Edgar Allan Poe


Edgar Allan Poe, son of the actress Eliza Poe and actor
David Poe Jr., was born January 19,1809. After his mother
died, his father deserted the family and Edgar at the age
of three was left homeless. He and his sister were taken in
by John and Fanny Allan who lived in Richmond,VA. 

John Allan was a successful tobacco exporter and Edgar was
able to attend a fine private school in England. Even
though he was athletic and smart, he did not feel good
about himself and felt very lowly in comparison to the
other boys. As a teenager, he fell in love with Jane
Stanard. Her parents disapproved of the relationship, and
broke it off. 

After this incident, his foster father did not want him to
continue with his schooling and expected him to go into the
business. Somehow, Edgar managed to persuade Allan to let
him go to the University of Virginia in 1826. There, he
studied French, Spanish, Italian and Latin and could read
Byron and Cambell. 

Even though he did well in school, he was in financial
trouble from the day he started as Mr. Allan had not given
him enough money to pay for his expenses. He took to
gambling and drinking and reached a point where his debt
was up to $2,000. His "father" refused to pay these debts
so his education ended. After a bitter quarrel, Poe left
home for Boston in March 1827. There, he enlisted as a
common soldier under the name of Edgar A. Perry. He was
stationed at Charleston for over a year and adapted well to
the military discipline. He moved through the ranks
quickly, but soon became bored of military life and decided
to leave. He was honorably discharged in 1829 and moved to
Baltimore to live with his aunt. In 1830, Poe entered the
U.S. Military Aacademy in a final effort to gain Allan's
good will. After Frances Allan died, and after a brief
period of mourning, Allan decided to remarry. Poe concluded
that he would never be reconciled with Allan or receive an
inheritance, so he deliberately broke regulations to force
his dismissal from West Point. 

In 1831, more desperate than ever, he published a new set
of poems entitled Second Edition. He had settled in NY, but
he couldn't find a job. He asked Allan for help, but got no
answer. In desperation, he went back to his aunt, Mrs. Clem
in Baltimore. He had failed as a poet but he was determined
to succeed as a writer and turned to story writing .
In 1833 The Saturday Visitor of Baltimore announced a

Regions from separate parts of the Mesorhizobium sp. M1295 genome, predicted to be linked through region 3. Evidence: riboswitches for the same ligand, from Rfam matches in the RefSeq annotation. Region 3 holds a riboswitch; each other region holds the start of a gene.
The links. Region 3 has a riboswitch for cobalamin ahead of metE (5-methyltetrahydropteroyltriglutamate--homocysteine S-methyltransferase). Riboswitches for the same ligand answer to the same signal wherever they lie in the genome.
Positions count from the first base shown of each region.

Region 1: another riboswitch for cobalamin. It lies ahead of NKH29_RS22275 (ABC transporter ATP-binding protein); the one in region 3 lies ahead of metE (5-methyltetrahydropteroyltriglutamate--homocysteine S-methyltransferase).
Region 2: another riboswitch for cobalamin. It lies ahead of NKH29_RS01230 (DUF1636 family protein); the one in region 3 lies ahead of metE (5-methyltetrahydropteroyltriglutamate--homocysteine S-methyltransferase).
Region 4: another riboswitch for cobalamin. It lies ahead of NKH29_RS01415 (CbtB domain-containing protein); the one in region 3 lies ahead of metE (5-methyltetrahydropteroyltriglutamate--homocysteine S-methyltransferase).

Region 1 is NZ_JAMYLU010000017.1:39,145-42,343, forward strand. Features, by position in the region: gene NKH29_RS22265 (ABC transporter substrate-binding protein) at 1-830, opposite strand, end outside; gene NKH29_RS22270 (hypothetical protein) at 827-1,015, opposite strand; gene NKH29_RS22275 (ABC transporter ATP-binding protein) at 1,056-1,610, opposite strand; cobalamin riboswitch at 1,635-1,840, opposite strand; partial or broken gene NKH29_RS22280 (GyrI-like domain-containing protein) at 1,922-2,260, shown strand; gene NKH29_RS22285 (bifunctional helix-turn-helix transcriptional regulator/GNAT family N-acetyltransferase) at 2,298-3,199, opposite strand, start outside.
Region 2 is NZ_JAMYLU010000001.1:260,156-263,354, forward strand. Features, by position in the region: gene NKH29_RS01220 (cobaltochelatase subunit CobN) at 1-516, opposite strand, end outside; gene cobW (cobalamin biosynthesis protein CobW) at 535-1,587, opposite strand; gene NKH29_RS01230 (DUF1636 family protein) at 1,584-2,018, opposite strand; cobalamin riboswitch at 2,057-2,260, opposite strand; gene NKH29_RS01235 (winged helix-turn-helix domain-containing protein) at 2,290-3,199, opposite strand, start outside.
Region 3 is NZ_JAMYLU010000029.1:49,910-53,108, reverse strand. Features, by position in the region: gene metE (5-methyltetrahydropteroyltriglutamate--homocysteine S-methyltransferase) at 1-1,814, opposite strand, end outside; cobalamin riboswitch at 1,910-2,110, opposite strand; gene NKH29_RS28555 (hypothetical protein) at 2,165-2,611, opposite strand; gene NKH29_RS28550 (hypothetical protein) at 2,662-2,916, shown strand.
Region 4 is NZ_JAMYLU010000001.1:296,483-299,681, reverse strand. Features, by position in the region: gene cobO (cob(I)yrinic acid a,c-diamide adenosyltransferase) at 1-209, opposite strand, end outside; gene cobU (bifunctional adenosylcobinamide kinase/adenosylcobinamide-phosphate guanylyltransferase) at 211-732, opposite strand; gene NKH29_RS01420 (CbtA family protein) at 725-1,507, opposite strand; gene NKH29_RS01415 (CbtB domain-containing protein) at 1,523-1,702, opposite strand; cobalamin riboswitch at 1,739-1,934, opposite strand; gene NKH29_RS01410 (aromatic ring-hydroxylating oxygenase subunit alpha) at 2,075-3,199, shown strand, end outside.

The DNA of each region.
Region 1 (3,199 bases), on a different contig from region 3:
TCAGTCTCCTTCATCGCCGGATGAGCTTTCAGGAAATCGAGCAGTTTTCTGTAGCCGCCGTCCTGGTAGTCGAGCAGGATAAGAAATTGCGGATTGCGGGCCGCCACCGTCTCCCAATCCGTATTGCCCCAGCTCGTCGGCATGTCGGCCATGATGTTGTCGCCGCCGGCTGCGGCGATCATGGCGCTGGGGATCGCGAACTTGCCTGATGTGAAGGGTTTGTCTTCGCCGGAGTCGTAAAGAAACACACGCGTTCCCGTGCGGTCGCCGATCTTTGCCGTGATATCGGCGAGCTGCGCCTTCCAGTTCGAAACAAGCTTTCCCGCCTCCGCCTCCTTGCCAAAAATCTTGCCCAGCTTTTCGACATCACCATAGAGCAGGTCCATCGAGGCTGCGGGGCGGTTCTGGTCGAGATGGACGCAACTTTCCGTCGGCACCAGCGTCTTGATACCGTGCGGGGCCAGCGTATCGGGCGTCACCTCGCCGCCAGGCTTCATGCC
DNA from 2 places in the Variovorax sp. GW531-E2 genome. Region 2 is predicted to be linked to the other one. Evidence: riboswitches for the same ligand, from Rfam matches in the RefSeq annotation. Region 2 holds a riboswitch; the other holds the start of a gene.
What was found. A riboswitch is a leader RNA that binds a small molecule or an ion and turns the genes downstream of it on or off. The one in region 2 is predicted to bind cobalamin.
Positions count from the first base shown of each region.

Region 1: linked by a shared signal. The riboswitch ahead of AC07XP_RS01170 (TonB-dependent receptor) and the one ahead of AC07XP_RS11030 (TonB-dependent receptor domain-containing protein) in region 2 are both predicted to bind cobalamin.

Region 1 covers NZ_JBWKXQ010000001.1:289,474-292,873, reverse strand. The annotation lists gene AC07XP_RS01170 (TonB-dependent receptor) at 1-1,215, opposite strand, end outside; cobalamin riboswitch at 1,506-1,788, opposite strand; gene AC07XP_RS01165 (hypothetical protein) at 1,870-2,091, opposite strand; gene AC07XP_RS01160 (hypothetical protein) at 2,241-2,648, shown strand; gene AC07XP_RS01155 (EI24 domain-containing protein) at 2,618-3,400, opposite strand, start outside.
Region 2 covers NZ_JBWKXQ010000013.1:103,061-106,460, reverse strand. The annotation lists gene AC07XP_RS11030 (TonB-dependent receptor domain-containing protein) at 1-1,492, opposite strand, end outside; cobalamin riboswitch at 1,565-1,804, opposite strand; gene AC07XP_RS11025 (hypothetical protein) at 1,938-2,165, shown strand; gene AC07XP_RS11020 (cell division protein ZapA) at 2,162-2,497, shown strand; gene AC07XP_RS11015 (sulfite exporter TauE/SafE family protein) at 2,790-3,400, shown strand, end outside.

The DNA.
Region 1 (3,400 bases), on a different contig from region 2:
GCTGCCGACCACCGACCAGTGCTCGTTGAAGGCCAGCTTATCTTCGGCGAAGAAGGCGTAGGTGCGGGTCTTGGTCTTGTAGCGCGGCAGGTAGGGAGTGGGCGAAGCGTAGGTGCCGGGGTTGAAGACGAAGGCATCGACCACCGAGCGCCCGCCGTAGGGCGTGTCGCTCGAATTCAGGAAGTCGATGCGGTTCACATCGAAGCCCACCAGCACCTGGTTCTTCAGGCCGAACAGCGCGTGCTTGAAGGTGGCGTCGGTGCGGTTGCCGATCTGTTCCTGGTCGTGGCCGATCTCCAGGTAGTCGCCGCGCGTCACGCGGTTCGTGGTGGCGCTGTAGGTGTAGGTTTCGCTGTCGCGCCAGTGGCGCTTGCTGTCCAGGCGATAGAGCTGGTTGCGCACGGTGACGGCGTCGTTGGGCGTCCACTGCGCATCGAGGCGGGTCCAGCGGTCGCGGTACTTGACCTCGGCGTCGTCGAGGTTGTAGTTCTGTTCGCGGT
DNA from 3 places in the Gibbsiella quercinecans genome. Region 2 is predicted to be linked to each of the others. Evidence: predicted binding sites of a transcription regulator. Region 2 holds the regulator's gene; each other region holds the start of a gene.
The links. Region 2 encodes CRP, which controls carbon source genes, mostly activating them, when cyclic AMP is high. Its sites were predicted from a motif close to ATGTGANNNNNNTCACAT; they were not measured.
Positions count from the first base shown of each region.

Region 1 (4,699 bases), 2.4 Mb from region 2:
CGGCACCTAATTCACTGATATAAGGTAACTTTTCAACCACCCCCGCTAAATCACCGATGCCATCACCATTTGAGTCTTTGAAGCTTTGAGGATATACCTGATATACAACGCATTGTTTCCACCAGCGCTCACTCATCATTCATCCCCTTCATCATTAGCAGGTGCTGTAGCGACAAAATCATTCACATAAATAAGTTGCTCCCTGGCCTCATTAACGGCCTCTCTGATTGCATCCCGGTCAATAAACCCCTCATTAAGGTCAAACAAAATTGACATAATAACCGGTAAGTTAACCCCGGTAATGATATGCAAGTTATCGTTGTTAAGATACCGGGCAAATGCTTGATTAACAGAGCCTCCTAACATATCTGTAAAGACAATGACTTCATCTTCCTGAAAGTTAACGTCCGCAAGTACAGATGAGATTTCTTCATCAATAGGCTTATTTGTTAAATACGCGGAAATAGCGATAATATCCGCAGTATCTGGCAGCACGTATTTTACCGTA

literary contest with prizes of fifty dollars for best
short story. Poe sent in many stories and "MS. Found in a
Bottle" won the prize. It was not much money but a novelist
took an interest in Poe and helped him get a job at a
magazine, The Southern Literary Messenger. Once his job was
set, he invited his aunt and her daughter to come to live
with him. Later he married his cousin, Virginia, who was
much younger than he. 

He was good at his job and made a name for himself and the
magazine. Despite his success, Poe was so underpaid that he
and his family often went without enough food. They then
moved to NY where Mrs. Clemm opened up a boarding house to
support them. Poe couldn't find a job but he published a
story called "The Narrative of Arthur Gordon Pym". This
story was so convincing that critics thought that it was a
record of a real voyage.
When he still could not find a job, they moved again to
Philadelphia where he started editing Burton's Gentlemen's
magazine. A contract said that he had to write one story of
suspense or horror per month. These stories were collected
and published under the title "Tales of The Grotesque and
Arabesque" in 1840. When Burton's was sold, Poe became the
editor of the new one called Graham's magazine. His first
detective story, The Murders in Rue Morguewas printed in
it. This story attracted attention for his detective Dupin
and his method of "logical deduction". In 1843 The Golden
Bug won $100 prize from the Philadelphia Dollar Newspaper. 

Feeling a bit successful, he once again left his job and
moved to New York. At about this time he wrote the poem
"The Raven" which is one of his best. With this poem, Poe
reached the height of his fame, but his reputation brought
him little money. He got another editorial job and wrote
sketches for Godey's Lady's Book. Alcoholism and a mental
disorder led to Poe being quarrelsome and unreasonable and
he again lost his job. 

The last years of Poe's life were marked by tragedy. His
wife died of tuberculosis in 1847 after five years of
illness. In 1849, Poe became engaged to marry the widowed
Mrs. Sarah Royster Shelton, his boyhood sweetheart. On his
way to bring Mts. Clemm to the wedding Poe stopped in
Baltimore. There are various theories about the events of
the next few days. All that is known is that Poe was found
lying outside a voting place on October 3. He died in a
hospital four days later, without regaining consciousness.
The cause of his death remains unknown. 

Poe perfected the art of short stories and many famous
authors were influenced by him. He has remained the best in
creating a dreary atmosphere of horror and suspense. This
comes out most in "The Pit and the Pendulum and The
Tell-Tale Heart". This poetry has not yet been matched.
Poe was a disturbed man with spurts of genius. Poe's life
is best described by the quotation from Francis Bacon,
"There is no exquisite beauty without some strangeness in

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